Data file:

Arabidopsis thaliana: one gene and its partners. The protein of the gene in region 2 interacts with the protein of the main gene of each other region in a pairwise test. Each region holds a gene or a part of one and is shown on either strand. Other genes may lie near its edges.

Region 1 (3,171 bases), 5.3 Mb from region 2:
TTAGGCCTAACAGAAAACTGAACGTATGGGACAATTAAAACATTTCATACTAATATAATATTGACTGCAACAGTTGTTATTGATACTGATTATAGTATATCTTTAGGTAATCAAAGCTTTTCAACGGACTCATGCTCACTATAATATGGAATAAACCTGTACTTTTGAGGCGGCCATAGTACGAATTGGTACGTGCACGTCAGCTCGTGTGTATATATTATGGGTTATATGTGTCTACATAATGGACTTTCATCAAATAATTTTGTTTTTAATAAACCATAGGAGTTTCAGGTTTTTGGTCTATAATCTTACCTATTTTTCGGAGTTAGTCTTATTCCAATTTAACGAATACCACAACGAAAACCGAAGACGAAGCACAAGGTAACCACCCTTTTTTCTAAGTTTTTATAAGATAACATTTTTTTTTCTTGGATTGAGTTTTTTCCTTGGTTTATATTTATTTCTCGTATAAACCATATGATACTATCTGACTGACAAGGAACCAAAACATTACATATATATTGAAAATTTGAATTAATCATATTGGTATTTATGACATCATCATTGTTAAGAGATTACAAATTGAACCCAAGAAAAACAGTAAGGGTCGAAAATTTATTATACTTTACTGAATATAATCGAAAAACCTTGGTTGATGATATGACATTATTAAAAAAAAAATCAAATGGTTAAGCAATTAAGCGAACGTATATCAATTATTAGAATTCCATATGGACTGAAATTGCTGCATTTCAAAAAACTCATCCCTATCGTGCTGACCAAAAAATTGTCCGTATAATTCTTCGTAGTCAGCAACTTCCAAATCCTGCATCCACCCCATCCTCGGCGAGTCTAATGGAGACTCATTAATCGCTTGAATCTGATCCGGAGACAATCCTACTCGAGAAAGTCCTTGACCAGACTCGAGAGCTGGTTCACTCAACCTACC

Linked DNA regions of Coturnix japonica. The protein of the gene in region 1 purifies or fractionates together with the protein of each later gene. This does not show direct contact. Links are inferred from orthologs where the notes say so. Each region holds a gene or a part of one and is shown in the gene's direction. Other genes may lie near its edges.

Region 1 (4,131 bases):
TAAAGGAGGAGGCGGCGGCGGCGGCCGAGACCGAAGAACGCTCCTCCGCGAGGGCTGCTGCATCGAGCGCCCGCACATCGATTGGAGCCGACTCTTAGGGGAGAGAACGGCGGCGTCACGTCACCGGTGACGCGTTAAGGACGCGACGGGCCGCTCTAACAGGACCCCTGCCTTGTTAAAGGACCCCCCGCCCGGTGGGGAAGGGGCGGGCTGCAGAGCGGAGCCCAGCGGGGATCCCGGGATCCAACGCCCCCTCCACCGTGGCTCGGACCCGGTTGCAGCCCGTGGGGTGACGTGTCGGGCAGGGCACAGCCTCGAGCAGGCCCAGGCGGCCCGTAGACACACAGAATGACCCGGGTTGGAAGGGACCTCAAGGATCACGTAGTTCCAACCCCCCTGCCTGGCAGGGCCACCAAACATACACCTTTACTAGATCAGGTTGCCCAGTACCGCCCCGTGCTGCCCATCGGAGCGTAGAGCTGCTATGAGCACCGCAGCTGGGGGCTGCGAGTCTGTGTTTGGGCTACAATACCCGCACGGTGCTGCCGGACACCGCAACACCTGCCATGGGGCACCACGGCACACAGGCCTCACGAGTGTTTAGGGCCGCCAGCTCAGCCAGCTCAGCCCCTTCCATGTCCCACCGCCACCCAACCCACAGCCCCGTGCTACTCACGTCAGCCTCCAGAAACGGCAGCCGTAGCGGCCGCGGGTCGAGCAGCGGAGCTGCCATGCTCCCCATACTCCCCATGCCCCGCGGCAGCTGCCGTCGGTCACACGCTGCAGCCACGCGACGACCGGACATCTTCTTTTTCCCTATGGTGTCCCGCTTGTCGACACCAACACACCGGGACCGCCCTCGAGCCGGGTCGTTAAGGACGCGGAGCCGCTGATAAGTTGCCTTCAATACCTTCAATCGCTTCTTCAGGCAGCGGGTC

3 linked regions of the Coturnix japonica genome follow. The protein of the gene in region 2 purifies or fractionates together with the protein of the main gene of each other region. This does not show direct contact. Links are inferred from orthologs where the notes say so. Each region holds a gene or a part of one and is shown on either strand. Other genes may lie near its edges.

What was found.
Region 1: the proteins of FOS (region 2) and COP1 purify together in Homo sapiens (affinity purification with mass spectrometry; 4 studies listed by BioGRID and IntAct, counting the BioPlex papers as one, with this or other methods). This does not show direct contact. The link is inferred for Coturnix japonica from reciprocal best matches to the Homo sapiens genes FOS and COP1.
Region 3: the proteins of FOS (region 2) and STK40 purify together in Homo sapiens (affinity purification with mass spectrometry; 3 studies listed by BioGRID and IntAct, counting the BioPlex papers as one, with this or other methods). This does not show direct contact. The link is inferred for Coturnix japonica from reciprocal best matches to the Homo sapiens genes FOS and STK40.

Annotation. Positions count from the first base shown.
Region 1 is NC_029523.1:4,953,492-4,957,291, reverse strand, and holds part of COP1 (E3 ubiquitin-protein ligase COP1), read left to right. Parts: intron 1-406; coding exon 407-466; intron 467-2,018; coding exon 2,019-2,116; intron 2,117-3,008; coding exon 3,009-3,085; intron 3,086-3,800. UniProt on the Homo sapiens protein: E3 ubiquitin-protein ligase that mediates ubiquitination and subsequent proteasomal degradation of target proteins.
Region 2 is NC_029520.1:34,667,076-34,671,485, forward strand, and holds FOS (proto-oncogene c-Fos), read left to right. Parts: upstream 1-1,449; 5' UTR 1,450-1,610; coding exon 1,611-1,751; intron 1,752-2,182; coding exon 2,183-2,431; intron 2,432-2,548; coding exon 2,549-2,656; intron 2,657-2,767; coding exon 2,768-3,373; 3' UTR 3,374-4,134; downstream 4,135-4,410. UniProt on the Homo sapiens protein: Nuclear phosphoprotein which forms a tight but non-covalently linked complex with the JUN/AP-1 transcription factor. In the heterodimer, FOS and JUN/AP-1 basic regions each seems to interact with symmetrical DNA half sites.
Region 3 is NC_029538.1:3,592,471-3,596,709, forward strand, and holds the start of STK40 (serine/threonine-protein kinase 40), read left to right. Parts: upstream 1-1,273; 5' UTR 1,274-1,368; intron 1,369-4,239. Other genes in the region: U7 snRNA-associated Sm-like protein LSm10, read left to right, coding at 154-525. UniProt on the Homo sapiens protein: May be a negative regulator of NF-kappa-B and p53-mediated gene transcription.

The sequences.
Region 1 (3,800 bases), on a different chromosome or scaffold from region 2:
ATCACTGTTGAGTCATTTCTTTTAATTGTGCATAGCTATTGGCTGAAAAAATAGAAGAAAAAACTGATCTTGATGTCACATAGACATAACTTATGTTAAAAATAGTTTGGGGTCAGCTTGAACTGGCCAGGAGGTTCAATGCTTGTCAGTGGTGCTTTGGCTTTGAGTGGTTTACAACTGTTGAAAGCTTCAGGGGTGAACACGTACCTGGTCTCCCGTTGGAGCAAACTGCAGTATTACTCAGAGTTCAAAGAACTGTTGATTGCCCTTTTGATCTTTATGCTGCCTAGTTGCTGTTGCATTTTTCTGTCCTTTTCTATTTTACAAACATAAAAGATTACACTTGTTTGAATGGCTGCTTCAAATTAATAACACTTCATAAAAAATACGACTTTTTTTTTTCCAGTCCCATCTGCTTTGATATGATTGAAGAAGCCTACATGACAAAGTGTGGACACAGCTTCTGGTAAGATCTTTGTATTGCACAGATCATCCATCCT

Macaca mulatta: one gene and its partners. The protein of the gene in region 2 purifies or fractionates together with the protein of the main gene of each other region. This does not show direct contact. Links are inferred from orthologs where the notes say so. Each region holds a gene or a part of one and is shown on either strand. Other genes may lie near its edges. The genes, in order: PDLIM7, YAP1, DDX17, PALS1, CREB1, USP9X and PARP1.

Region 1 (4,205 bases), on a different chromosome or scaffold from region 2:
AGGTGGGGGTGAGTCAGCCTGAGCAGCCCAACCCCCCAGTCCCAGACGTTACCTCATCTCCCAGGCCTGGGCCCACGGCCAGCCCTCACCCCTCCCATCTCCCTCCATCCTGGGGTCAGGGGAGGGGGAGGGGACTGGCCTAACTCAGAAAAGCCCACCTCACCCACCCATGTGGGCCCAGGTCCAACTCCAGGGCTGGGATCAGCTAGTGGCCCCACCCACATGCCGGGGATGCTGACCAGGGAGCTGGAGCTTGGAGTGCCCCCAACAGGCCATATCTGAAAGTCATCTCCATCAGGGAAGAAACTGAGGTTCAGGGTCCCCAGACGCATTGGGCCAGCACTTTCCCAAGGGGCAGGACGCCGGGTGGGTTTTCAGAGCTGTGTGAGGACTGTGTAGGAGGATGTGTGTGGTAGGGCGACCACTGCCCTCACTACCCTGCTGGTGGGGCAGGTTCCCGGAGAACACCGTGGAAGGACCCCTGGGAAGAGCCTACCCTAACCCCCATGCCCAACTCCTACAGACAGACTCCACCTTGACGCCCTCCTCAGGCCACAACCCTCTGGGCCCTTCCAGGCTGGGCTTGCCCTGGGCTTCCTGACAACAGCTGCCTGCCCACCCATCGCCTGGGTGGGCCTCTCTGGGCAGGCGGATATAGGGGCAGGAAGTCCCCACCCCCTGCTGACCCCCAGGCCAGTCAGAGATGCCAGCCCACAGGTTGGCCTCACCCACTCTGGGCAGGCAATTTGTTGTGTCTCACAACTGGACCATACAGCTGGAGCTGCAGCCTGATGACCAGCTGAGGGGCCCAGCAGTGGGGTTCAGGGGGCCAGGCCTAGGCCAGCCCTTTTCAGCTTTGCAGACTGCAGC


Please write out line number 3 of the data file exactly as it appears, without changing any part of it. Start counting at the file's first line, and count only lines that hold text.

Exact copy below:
TTAGGCCTAACAGAAAACTGAACGTATGGGACAATTAAAACATTTCATACTAATATAATATTGACTGCAACAGTTGTTATTGATACTGATTATAGTATATCTTTAGGTAATCAAAGCTTTTCAACGGACTCATGCTCACTATAATATGGAATAAACCTGTACTTTTGAGGCGGCCATAGTACGAATTGGTACGTGCACGTCAGCTCGTGTGTATATATTATGGGTTATATGTGTCTACATAATGGACTTTCATCAAATAATTTTGTTTTTAATAAACCATAGGAGTTTCAGGTTTTTGGTCTATAATCTTACCTATTTTTCGGAGTTAGTCTTATTCCAATTTAACGAATACCACAACGAAAACCGAAGACGAAGCACAAGGTAACCACCCTTTTTTCTAAGTTTTTATAAGATAACATTTTTTTTTCTTGGATTGAGTTTTTTCCTTGGTTTATATTTATTTCTCGTATAAACCATATGATACTATCTGACTGACAAGGAACCAAAACATTACATATATATTGAAAATTTGAATTAATCATATTGGTATTTATGACATCATCATTGTTAAGAGATTACAAATTGAACCCAAGAAAAACAGTAAGGGTCGAAAATTTATTATACTTTACTGAATATAATCGAAAAACCTTGGTTGATGATATGACATTATTAAAAAAAAAATCAAATGGTTAAGCAATTAAGCGAACGTATATCAATTATTAGAATTCCATATGGACTGAAATTGCTGCATTTCAAAAAACTCATCCCTATCGTGCTGACCAAAAAATTGTCCGTATAATTCTTCGTAGTCAGCAACTTCCAAATCCTGCATCCACCCCATCCTCGGCGAGTCTAATGGAGACTCATTAATCGCTTGAATCTGATCCGGAGACAATCCTACTCGAGAAAGTCCTTGACCAGACTCGAGAGCTGGTTCACTCAACCTACC